Environmental ResearchEnvironmental Research, May 2010, 110 (4)

Wu J, Edwards R, He XE, Liu Z, and Kleinman M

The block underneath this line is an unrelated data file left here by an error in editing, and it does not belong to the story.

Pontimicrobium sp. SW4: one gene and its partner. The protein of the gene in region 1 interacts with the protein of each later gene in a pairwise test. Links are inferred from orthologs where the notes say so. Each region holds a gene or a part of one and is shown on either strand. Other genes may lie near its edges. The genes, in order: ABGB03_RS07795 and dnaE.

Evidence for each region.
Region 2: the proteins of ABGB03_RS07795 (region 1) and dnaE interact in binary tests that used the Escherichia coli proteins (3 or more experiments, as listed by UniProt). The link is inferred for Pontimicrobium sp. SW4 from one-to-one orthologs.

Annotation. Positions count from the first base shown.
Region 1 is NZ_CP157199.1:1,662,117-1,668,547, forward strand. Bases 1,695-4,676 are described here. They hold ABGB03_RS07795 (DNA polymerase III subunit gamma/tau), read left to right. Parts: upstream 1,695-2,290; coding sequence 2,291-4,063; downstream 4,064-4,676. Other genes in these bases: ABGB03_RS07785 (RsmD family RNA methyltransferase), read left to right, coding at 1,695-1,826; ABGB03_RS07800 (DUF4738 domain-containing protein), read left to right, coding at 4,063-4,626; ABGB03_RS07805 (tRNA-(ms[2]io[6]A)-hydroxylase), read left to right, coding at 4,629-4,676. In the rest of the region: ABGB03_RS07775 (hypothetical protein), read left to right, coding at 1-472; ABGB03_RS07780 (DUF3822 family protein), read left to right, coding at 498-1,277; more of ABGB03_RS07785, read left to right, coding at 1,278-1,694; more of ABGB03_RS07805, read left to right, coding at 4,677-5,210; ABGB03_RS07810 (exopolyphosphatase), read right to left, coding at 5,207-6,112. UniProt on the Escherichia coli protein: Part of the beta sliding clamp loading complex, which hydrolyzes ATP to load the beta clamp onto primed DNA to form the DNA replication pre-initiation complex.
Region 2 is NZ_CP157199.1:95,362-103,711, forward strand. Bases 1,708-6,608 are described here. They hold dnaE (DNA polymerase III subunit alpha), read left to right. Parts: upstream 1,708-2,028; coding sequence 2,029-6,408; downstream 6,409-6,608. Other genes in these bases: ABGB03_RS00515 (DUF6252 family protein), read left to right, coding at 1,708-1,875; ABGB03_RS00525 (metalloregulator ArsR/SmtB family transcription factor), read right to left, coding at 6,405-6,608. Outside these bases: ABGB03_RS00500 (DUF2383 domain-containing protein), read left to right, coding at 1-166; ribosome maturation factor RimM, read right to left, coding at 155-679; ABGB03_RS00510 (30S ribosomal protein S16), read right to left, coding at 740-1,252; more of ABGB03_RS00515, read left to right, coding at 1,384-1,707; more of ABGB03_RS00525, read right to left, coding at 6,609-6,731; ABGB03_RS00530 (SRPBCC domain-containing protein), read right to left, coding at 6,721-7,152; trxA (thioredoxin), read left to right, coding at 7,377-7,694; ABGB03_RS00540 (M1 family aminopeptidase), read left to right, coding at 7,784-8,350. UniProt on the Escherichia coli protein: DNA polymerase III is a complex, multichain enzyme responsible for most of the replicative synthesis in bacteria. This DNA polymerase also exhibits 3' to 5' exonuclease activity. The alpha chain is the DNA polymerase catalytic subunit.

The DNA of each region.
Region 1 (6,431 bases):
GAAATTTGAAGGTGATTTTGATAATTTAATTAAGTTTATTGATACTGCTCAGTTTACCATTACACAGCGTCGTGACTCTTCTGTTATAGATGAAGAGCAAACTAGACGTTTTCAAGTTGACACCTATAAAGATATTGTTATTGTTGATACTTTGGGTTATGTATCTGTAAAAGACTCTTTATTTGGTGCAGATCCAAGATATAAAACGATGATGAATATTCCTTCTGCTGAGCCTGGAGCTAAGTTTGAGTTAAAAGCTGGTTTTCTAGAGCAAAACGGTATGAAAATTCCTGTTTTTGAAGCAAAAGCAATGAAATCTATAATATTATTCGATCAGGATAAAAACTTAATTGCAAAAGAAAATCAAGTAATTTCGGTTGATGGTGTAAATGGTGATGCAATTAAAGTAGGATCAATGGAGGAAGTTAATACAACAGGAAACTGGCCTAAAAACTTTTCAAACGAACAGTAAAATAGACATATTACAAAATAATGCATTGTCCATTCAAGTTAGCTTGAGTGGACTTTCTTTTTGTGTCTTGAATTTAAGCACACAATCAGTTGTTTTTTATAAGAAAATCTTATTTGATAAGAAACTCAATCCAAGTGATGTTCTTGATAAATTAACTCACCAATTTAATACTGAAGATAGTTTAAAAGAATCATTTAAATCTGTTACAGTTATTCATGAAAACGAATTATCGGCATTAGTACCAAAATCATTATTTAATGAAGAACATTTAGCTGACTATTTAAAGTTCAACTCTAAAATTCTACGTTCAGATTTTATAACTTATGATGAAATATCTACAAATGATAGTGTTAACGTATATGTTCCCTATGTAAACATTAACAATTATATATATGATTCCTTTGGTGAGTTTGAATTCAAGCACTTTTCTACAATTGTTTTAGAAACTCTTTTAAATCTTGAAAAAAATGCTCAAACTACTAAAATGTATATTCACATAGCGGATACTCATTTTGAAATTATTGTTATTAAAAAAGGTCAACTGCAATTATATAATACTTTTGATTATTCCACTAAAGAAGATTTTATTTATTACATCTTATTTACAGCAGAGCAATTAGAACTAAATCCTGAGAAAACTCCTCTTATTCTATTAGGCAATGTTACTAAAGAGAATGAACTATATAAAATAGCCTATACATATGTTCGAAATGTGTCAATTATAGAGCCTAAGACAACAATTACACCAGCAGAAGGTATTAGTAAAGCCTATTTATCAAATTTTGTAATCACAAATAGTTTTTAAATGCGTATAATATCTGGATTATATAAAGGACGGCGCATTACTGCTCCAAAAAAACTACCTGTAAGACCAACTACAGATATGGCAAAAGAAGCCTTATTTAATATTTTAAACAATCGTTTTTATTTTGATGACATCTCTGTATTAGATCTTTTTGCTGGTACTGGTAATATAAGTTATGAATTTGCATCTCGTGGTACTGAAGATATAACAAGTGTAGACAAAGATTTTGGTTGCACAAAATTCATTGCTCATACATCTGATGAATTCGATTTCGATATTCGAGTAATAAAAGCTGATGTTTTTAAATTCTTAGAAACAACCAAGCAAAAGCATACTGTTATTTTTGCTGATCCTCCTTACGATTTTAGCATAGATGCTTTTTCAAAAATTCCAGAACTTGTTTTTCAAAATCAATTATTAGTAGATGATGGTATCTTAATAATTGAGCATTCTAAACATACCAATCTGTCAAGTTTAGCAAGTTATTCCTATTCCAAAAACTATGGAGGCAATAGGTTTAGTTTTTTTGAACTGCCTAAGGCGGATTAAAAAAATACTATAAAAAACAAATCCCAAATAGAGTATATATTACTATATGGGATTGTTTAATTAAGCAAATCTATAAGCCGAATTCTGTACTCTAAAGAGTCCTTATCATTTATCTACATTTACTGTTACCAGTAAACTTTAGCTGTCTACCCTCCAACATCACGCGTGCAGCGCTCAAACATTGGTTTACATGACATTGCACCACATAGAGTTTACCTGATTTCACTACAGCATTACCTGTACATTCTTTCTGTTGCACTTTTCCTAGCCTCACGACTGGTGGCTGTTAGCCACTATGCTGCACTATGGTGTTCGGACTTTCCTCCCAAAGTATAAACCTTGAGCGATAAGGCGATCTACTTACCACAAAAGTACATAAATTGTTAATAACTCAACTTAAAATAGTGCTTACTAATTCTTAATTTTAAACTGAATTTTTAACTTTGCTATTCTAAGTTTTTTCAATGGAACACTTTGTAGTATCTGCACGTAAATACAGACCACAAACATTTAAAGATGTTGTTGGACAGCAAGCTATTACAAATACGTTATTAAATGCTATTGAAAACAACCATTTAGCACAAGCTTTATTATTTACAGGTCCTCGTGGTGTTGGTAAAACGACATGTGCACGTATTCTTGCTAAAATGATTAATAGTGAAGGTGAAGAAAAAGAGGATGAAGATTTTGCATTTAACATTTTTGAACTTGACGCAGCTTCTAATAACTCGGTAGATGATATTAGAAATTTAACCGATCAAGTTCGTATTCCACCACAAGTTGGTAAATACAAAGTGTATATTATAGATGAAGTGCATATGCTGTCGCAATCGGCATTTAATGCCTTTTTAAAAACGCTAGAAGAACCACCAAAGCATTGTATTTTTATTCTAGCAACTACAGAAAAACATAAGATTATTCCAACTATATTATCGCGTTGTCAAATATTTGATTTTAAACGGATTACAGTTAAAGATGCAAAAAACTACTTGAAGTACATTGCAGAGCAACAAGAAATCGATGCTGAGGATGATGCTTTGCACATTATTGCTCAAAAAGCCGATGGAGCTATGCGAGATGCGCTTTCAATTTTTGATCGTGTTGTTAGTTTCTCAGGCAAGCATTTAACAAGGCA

“Lead (Pb) poisoning causes permanent neurologic and developmental disorders and remains an important environmental health problem for US children, despite removal of Pb from gasoline and household paints. To better understand the contribution of Pb from historical traffic and residential Pb based paint to soil Pb concentrations in Los Angeles, we analyzed 550 soil Pb samples from south central Los Angeles County, CA, in relation to land-use patterns (commercial, industrial, residential, and parks and open areas) and proximity to freeways, highways, and major arterials. House age variables (surrogates of historical Pb-based paint) and traffic index variables (surrogates of historical traffic) were created at different buffer distances (10-5000m). Total and bioavailable Pb concentrations near freeways and major arterials were significantly higher than those collected elsewhere. Total and bioavailable Pb concentrations were highly correlated (r=0.96) after the removal of one outlier. Both parcel-age related variables and traffic variables were important predictors of current soil bioavailable Pb concentrations. Average age of parcels within 30m and length of small streets within 3000m explained 57% and 38% of the variance, respectively, in soil bioavailable Pb concentrations in residential areas away from freeways and major arterials (N=44). Road length of freeways within 750m explained 28% of bioavailable Pb concentrations in parks and open areas (N=26). Multi-variable regression models predicted 16-61% of the variances in bioavailable Pb concentrations, depending on land-use type and spatial relationship to roadways. Based on these models a map of spatial distributions of soil Pb concentrations was created for the Los Angeles area that shows promise as a screening tool to evaluate continued Pb poisoning in children.”